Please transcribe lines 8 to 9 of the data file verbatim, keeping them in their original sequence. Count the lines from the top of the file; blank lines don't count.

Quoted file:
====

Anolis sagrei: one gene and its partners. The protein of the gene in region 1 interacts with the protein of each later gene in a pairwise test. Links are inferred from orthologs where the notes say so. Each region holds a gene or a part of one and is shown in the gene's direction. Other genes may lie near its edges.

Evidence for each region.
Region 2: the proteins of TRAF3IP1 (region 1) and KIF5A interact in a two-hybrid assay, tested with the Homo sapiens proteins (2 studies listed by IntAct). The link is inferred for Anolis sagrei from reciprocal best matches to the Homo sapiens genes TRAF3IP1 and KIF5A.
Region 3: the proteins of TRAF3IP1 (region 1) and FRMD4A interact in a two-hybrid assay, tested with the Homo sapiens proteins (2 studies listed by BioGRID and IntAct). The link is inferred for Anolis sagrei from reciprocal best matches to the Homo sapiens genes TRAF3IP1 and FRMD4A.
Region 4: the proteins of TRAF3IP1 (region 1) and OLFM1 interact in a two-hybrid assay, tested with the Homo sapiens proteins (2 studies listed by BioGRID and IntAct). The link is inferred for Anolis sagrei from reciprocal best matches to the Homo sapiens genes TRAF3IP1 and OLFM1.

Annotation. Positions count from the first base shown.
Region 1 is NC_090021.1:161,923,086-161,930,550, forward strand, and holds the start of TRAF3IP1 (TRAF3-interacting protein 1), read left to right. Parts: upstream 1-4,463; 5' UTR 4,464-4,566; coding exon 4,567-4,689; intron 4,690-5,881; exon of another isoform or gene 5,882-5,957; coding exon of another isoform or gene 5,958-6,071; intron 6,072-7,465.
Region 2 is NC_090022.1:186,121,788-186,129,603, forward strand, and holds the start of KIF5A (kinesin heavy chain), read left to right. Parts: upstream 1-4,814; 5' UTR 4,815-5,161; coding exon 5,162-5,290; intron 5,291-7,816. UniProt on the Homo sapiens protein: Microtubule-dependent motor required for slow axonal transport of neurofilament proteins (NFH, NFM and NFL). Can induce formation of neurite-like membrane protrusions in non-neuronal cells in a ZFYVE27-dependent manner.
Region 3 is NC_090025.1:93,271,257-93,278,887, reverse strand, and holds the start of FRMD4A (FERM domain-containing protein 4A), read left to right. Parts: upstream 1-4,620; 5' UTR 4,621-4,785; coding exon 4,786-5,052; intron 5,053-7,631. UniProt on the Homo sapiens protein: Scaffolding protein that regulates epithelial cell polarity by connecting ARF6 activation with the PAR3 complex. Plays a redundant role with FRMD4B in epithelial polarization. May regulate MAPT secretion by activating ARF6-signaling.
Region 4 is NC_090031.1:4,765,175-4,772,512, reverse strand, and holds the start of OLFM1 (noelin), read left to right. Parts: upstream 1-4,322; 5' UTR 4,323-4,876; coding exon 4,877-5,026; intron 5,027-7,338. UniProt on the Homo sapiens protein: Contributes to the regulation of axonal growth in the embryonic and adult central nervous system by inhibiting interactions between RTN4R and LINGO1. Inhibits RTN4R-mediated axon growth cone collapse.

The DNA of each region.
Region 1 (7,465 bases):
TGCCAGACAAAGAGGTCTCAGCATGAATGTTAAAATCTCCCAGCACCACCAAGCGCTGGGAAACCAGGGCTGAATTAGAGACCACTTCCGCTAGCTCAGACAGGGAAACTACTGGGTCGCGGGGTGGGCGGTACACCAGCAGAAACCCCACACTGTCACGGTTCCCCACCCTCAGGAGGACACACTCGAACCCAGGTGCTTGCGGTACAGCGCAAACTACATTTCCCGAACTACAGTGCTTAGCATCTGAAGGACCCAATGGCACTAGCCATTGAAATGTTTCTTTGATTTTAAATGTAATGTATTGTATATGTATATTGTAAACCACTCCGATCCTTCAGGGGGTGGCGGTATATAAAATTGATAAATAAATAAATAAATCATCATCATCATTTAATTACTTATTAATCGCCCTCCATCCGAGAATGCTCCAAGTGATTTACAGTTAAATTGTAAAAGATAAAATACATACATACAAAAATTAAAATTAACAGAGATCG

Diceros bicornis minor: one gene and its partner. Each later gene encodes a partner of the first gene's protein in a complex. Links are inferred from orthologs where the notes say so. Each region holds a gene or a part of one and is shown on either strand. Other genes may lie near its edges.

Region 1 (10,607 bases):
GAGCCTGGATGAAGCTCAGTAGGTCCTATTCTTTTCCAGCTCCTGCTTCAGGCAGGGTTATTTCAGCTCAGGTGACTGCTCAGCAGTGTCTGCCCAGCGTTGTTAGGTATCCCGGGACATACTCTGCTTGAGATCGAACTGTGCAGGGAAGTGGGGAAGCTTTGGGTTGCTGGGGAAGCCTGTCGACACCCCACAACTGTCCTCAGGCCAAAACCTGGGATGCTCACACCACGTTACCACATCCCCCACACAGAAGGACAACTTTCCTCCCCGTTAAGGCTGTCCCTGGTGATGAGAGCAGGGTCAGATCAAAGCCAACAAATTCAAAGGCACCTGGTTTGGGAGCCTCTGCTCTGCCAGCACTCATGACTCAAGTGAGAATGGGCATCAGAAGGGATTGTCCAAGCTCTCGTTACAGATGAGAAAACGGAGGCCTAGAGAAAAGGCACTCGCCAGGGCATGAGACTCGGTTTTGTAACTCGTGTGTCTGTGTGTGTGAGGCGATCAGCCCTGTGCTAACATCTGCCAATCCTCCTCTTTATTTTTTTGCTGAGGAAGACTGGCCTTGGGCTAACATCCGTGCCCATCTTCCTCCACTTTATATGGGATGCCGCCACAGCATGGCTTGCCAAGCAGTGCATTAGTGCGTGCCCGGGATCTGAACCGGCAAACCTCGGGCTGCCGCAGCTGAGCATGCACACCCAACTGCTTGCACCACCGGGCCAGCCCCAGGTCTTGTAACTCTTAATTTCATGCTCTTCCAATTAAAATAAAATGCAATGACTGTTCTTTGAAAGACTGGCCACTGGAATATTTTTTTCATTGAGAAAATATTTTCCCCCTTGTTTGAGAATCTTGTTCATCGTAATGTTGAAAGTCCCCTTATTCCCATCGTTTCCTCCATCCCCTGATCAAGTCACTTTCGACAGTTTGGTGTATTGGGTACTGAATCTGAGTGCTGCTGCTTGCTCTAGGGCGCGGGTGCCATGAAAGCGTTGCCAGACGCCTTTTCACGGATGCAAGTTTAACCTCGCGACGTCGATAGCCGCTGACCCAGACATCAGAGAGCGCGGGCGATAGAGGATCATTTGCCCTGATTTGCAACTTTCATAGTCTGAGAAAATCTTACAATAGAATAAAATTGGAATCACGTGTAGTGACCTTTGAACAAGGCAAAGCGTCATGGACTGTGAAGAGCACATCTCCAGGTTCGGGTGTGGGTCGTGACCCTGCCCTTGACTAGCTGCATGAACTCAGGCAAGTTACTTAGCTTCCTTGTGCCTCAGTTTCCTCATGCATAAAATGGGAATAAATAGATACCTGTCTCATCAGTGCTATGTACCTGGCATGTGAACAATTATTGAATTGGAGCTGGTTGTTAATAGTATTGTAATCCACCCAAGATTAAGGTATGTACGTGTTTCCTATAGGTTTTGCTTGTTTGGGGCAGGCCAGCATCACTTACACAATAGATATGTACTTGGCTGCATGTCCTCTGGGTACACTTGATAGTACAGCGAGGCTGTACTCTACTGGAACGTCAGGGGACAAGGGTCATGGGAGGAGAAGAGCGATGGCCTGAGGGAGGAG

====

Region 2 is NC_090022.1:186,121,788-186,129,603, forward strand, and holds the start of KIF5A (kinesin heavy chain), read left to right. Parts: upstream 1-4,814; 5' UTR 4,815-5,161; coding exon 5,162-5,290; intron 5,291-7,816. UniProt on the Homo sapiens protein: Microtubule-dependent motor required for slow axonal transport of neurofilament proteins (NFH, NFM and NFL). Can induce formation of neurite-like membrane protrusions in non-neuronal cells in a ZFYVE27-dependent manner.
Region 3 is NC_090025.1:93,271,257-93,278,887, reverse strand, and holds the start of FRMD4A (FERM domain-containing protein 4A), read left to right. Parts: upstream 1-4,620; 5' UTR 4,621-4,785; coding exon 4,786-5,052; intron 5,053-7,631. UniProt on the Homo sapiens protein: Scaffolding protein that regulates epithelial cell polarity by connecting ARF6 activation with the PAR3 complex. Plays a redundant role with FRMD4B in epithelial polarization. May regulate MAPT secretion by activating ARF6-signaling.